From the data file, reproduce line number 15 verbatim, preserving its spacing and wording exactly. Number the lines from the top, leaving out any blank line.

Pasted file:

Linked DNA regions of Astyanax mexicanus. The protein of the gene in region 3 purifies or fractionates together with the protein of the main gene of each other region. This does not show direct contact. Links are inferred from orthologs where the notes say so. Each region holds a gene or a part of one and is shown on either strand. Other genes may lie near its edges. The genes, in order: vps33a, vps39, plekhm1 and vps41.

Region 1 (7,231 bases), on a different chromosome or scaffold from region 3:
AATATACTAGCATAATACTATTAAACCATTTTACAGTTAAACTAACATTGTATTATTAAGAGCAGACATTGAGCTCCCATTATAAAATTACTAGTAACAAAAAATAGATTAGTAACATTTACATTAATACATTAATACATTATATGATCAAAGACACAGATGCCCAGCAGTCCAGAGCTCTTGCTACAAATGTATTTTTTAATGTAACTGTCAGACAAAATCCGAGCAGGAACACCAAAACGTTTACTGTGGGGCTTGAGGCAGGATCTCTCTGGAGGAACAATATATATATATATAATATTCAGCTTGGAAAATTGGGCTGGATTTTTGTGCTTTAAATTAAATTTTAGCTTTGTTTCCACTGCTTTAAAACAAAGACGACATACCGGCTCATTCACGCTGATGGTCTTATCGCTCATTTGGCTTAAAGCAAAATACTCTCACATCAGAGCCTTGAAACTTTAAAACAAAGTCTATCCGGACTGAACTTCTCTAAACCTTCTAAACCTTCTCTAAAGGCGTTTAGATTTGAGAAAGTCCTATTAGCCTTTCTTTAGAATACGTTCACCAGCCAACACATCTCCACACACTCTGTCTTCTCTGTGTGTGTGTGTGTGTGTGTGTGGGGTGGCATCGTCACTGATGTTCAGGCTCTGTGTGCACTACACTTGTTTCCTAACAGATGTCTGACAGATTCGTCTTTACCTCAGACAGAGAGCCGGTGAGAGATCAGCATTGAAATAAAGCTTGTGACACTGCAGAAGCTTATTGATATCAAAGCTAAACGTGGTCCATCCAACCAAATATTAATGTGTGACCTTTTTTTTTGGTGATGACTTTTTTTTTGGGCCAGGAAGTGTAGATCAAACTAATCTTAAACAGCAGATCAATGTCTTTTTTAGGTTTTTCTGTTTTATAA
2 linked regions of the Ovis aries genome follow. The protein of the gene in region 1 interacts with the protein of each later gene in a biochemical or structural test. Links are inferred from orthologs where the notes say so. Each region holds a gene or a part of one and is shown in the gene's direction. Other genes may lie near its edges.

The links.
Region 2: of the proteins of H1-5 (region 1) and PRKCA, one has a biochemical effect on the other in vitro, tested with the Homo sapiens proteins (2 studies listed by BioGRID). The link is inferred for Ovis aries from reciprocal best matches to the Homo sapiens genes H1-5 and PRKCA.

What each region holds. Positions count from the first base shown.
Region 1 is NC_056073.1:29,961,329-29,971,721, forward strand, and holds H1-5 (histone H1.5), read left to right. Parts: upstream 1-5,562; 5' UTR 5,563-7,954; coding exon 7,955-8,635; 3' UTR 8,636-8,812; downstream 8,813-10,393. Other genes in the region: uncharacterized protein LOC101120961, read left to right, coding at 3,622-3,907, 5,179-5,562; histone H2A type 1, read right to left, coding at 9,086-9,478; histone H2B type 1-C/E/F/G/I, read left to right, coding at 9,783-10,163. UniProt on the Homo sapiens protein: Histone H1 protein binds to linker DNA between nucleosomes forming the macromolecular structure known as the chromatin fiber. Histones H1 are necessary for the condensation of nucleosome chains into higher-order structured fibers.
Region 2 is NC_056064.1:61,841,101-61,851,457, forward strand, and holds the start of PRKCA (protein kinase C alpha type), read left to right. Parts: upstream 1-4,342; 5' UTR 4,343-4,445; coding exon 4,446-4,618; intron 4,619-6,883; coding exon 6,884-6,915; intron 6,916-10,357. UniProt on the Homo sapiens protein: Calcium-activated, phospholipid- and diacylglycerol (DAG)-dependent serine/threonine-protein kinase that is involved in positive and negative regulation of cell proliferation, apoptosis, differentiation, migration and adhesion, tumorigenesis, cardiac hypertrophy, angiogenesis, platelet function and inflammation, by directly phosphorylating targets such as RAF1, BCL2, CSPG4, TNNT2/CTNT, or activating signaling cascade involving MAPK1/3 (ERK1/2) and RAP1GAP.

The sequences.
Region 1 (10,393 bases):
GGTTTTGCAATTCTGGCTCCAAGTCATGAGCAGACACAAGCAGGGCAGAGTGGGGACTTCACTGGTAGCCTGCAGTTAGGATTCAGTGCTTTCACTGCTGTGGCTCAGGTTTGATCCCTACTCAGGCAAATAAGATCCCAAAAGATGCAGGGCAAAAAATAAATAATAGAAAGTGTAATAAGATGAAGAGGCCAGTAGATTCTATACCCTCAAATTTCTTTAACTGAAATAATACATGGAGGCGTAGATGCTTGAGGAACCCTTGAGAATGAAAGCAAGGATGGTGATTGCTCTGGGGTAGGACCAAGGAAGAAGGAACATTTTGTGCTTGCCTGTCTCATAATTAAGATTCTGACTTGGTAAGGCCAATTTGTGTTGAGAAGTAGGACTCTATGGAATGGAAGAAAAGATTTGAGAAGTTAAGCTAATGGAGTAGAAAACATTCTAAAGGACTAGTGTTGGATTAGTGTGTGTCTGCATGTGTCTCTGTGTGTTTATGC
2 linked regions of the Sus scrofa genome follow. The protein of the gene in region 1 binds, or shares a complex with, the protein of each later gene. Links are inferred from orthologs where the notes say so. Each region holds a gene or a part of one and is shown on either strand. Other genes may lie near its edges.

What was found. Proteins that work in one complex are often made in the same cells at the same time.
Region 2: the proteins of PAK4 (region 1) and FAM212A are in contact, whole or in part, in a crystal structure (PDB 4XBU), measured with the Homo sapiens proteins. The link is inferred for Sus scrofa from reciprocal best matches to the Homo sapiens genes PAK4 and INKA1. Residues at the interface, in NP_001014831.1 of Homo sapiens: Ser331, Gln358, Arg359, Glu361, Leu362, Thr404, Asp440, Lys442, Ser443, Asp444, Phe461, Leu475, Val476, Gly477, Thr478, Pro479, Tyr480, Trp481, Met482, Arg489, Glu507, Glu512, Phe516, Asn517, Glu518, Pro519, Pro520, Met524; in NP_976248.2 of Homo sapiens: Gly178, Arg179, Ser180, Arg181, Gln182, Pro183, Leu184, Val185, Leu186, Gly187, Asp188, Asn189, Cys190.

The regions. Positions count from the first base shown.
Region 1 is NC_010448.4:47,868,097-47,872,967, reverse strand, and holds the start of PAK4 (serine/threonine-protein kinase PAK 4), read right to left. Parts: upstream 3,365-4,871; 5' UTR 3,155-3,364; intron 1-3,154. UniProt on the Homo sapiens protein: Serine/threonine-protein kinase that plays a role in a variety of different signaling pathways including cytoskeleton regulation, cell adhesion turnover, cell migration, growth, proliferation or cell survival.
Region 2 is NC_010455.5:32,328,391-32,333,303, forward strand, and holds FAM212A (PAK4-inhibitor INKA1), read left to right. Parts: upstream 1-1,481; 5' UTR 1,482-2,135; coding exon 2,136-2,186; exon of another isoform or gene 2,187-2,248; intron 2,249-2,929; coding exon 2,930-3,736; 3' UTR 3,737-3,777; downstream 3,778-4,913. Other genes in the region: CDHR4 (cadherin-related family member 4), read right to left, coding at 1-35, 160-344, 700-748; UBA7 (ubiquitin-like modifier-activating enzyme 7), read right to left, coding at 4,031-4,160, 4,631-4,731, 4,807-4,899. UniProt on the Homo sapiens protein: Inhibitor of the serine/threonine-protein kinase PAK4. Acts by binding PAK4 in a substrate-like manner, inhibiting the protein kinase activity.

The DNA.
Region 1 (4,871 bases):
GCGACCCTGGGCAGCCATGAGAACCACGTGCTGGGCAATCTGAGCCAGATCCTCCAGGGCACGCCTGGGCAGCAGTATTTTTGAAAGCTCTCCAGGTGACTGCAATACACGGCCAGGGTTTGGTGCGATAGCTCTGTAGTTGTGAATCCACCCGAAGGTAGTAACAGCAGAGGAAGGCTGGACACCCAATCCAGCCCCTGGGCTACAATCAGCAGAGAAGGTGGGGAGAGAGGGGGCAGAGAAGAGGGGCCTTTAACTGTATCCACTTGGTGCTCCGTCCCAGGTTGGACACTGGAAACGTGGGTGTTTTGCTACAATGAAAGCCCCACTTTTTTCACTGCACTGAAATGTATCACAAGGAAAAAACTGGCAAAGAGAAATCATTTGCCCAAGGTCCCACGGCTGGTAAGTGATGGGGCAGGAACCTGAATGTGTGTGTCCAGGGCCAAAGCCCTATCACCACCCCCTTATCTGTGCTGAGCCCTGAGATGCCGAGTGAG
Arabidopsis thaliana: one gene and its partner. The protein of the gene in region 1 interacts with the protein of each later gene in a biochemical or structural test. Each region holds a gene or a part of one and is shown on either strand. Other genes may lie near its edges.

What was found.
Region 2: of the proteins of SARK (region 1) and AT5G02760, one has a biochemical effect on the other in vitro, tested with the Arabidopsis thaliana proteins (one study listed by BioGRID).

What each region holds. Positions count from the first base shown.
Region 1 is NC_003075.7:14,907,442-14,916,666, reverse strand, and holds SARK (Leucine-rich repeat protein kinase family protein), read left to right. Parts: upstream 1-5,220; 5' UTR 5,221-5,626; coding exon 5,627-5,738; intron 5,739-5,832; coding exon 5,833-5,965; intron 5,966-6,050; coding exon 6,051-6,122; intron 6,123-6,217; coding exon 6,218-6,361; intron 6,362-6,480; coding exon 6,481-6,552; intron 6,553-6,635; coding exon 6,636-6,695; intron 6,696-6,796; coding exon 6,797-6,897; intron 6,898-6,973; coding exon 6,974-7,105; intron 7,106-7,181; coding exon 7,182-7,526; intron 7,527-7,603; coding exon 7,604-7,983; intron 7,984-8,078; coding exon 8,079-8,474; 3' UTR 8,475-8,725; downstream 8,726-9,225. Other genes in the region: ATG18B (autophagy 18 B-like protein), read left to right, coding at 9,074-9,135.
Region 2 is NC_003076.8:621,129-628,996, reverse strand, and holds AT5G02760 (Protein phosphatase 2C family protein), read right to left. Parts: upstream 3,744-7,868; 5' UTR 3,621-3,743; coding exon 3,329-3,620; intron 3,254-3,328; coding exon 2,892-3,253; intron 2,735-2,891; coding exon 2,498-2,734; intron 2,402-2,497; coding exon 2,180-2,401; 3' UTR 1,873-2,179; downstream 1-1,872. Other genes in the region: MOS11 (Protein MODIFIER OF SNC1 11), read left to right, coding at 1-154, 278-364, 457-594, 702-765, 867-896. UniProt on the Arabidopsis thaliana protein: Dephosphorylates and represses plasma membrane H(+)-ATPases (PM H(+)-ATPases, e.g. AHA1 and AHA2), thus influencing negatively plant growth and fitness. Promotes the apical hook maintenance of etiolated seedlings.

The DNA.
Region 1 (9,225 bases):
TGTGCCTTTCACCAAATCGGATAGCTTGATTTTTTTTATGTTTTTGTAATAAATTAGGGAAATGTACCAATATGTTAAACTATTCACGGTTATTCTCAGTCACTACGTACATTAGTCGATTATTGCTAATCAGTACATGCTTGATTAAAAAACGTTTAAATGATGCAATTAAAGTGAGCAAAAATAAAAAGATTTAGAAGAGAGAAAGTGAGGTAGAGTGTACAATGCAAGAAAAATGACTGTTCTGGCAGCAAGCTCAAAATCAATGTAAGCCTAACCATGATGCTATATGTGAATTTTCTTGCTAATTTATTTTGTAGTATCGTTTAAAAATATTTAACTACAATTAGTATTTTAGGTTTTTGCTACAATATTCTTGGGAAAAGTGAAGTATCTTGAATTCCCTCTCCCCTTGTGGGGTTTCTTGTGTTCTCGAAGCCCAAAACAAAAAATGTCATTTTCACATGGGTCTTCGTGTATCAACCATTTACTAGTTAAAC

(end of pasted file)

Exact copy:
Region 2: the proteins of PAK4 (region 1) and FAM212A are in contact, whole or in part, in a crystal structure (PDB 4XBU), measured with the Homo sapiens proteins. The link is inferred for Sus scrofa from reciprocal best matches to the Homo sapiens genes PAK4 and INKA1. Residues at the interface, in NP_001014831.1 of Homo sapiens: Ser331, Gln358, Arg359, Glu361, Leu362, Thr404, Asp440, Lys442, Ser443, Asp444, Phe461, Leu475, Val476, Gly477, Thr478, Pro479, Tyr480, Trp481, Met482, Arg489, Glu507, Glu512, Phe516, Asn517, Glu518, Pro519, Pro520, Met524; in NP_976248.2 of Homo sapiens: Gly178, Arg179, Ser180, Arg181, Gln182, Pro183, Leu184, Val185, Leu186, Gly187, Asp188, Asn189, Cys190.